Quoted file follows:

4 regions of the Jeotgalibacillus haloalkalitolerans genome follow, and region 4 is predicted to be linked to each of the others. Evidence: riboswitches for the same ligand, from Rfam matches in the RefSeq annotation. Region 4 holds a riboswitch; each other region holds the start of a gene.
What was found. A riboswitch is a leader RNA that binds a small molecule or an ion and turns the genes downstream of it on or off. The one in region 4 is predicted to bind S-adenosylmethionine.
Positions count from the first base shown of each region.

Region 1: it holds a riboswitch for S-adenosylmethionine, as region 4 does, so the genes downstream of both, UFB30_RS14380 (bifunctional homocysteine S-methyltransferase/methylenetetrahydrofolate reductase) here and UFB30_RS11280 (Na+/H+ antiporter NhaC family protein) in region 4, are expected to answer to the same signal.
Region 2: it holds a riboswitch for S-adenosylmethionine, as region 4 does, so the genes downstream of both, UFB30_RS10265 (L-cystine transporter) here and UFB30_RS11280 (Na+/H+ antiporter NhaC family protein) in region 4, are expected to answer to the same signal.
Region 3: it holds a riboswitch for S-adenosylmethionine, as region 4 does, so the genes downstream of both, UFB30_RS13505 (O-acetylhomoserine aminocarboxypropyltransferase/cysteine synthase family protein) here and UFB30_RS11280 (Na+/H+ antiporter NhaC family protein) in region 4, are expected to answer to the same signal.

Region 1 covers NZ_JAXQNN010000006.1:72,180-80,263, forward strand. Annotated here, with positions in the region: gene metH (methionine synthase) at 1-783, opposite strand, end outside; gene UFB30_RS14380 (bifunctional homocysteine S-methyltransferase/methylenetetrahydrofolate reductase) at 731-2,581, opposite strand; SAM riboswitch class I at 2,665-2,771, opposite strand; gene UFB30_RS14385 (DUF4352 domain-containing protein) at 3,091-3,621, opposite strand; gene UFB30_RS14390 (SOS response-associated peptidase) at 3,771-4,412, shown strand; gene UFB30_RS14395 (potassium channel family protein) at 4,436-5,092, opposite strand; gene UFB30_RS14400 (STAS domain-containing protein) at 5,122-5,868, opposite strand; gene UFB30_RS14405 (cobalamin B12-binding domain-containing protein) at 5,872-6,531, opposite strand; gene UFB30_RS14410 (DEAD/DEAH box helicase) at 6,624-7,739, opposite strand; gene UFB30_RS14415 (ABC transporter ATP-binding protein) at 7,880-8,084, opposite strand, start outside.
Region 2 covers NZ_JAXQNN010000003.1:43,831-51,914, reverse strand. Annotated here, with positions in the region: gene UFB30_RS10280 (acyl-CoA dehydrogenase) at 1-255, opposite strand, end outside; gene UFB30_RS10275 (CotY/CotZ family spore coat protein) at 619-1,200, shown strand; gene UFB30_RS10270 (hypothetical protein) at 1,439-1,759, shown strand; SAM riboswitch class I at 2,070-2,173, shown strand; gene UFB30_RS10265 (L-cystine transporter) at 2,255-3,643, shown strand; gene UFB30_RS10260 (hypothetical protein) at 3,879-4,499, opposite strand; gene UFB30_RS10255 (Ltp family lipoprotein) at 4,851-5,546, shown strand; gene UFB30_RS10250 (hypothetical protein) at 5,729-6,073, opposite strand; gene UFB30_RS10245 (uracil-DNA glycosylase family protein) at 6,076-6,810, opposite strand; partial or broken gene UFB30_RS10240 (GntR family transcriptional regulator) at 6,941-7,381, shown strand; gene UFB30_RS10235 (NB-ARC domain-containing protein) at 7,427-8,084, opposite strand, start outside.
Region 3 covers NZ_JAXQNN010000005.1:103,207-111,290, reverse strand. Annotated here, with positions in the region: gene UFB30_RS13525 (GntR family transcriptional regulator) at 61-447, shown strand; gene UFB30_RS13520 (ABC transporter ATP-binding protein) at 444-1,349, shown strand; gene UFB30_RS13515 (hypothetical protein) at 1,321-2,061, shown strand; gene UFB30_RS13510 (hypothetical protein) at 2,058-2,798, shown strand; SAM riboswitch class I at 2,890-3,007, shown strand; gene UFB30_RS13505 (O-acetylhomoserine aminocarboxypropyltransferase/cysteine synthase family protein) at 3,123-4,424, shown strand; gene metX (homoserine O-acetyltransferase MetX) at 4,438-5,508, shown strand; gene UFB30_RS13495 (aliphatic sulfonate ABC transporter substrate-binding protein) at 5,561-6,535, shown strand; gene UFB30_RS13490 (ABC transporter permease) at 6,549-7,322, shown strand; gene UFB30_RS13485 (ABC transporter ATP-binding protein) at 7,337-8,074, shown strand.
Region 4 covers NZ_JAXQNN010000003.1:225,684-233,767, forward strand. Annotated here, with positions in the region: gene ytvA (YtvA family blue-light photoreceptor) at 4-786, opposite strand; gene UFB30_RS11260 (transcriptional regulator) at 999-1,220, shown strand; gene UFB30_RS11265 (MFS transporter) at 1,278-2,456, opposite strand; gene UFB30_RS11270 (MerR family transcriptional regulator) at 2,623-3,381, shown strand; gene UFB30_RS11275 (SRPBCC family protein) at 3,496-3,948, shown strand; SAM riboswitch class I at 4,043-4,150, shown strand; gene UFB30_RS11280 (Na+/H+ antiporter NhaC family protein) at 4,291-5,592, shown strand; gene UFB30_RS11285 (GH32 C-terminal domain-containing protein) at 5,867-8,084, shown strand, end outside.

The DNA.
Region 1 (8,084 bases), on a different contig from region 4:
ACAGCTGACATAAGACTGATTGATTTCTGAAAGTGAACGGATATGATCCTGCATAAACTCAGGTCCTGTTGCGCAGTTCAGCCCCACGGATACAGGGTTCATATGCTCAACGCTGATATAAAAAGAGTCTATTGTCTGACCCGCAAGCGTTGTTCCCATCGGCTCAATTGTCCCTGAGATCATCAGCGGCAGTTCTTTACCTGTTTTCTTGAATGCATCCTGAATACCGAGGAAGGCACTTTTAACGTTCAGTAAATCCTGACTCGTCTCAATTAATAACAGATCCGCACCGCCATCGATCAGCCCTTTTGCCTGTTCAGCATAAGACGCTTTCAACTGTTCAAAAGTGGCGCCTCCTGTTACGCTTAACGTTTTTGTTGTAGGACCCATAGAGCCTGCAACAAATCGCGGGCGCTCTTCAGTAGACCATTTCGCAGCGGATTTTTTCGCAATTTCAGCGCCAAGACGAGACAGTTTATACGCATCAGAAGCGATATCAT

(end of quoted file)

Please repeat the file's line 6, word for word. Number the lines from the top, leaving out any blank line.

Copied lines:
Region 3: it holds a riboswitch for S-adenosylmethionine, as region 4 does, so the genes downstream of both, UFB30_RS13505 (O-acetylhomoserine aminocarboxypropyltransferase/cysteine synthase family protein) here and UFB30_RS11280 (Na+/H+ antiporter NhaC family protein) in region 4, are expected to answer to the same signal.